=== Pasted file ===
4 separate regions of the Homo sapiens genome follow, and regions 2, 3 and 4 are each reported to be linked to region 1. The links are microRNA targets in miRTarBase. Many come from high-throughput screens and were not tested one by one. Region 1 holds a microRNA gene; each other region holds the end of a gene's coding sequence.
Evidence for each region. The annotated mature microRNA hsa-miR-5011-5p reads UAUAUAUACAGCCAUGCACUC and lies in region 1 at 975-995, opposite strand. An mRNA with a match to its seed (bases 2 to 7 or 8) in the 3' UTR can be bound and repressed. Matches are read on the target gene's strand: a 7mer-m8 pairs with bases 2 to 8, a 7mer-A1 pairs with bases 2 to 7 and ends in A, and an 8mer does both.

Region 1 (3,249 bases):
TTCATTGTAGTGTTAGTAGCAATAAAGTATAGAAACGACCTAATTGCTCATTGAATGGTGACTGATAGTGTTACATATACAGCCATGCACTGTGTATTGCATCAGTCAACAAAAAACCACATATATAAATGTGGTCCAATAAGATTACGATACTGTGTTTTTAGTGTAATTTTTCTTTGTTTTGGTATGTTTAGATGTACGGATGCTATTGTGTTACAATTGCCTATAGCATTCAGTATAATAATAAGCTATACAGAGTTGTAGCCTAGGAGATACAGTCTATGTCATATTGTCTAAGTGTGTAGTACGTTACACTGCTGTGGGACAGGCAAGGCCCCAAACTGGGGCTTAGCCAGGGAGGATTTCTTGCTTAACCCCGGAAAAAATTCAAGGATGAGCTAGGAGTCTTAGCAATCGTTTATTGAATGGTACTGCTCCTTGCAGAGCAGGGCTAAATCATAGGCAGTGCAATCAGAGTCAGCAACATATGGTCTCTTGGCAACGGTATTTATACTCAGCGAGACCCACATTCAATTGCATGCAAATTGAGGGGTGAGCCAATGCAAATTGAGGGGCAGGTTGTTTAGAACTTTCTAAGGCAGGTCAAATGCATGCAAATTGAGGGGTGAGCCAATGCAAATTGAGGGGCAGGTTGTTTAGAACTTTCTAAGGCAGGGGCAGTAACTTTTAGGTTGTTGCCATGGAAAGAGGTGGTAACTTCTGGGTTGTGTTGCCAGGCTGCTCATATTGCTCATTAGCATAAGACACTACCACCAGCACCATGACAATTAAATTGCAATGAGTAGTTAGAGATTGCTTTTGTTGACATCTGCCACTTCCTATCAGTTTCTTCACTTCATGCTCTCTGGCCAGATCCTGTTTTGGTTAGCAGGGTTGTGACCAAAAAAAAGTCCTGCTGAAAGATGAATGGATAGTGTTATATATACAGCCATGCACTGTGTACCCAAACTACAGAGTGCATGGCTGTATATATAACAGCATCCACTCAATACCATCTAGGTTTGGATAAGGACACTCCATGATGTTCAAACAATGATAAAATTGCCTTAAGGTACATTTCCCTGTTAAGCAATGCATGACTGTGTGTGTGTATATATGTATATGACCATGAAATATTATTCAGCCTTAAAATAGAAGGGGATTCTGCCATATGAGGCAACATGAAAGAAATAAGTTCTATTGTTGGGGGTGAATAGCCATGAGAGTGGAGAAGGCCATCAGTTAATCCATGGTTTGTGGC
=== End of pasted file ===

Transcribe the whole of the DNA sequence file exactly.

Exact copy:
4 separate regions of the Homo sapiens genome follow, and regions 2, 3 and 4 are each reported to be linked to region 1. The links are microRNA targets in miRTarBase. Many come from high-throughput screens and were not tested one by one. Region 1 holds a microRNA gene; each other region holds the end of a gene's coding sequence.
Evidence for each region. The annotated mature microRNA hsa-miR-5011-5p reads UAUAUAUACAGCCAUGCACUC and lies in region 1 at 975-995, opposite strand. An mRNA with a match to its seed (bases 2 to 7 or 8) in the 3' UTR can be bound and repressed. Matches are read on the target gene's strand: a 7mer-m8 pairs with bases 2 to 8, a 7mer-A1 pairs with bases 2 to 7 and ends in A, and an 8mer does both.

Region 1 (3,249 bases):
TTCATTGTAGTGTTAGTAGCAATAAAGTATAGAAACGACCTAATTGCTCATTGAATGGTGACTGATAGTGTTACATATACAGCCATGCACTGTGTATTGCATCAGTCAACAAAAAACCACATATATAAATGTGGTCCAATAAGATTACGATACTGTGTTTTTAGTGTAATTTTTCTTTGTTTTGGTATGTTTAGATGTACGGATGCTATTGTGTTACAATTGCCTATAGCATTCAGTATAATAATAAGCTATACAGAGTTGTAGCCTAGGAGATACAGTCTATGTCATATTGTCTAAGTGTGTAGTACGTTACACTGCTGTGGGACAGGCAAGGCCCCAAACTGGGGCTTAGCCAGGGAGGATTTCTTGCTTAACCCCGGAAAAAATTCAAGGATGAGCTAGGAGTCTTAGCAATCGTTTATTGAATGGTACTGCTCCTTGCAGAGCAGGGCTAAATCATAGGCAGTGCAATCAGAGTCAGCAACATATGGTCTCTTGGCAACGGTATTTATACTCAGCGAGACCCACATTCAATTGCATGCAAATTGAGGGGTGAGCCAATGCAAATTGAGGGGCAGGTTGTTTAGAACTTTCTAAGGCAGGTCAAATGCATGCAAATTGAGGGGTGAGCCAATGCAAATTGAGGGGCAGGTTGTTTAGAACTTTCTAAGGCAGGGGCAGTAACTTTTAGGTTGTTGCCATGGAAAGAGGTGGTAACTTCTGGGTTGTGTTGCCAGGCTGCTCATATTGCTCATTAGCATAAGACACTACCACCAGCACCATGACAATTAAATTGCAATGAGTAGTTAGAGATTGCTTTTGTTGACATCTGCCACTTCCTATCAGTTTCTTCACTTCATGCTCTCTGGCCAGATCCTGTTTTGGTTAGCAGGGTTGTGACCAAAAAAAAGTCCTGCTGAAAGATGAATGGATAGTGTTATATATACAGCCATGCACTGTGTACCCAAACTACAGAGTGCATGGCTGTATATATAACAGCATCCACTCAATACCATCTAGGTTTGGATAAGGACACTCCATGATGTTCAAACAATGATAAAATTGCCTTAAGGTACATTTCCCTGTTAAGCAATGCATGACTGTGTGTGTGTATATATGTATATGACCATGAAATATTATTCAGCCTTAAAATAGAAGGGGATTCTGCCATATGAGGCAACATGAAAGAAATAAGTTCTATTGTTGGGGGTGAATAGCCATGAGAGTGGAGAAGGCCATCAGTTAATCCATGGTTTGTGGC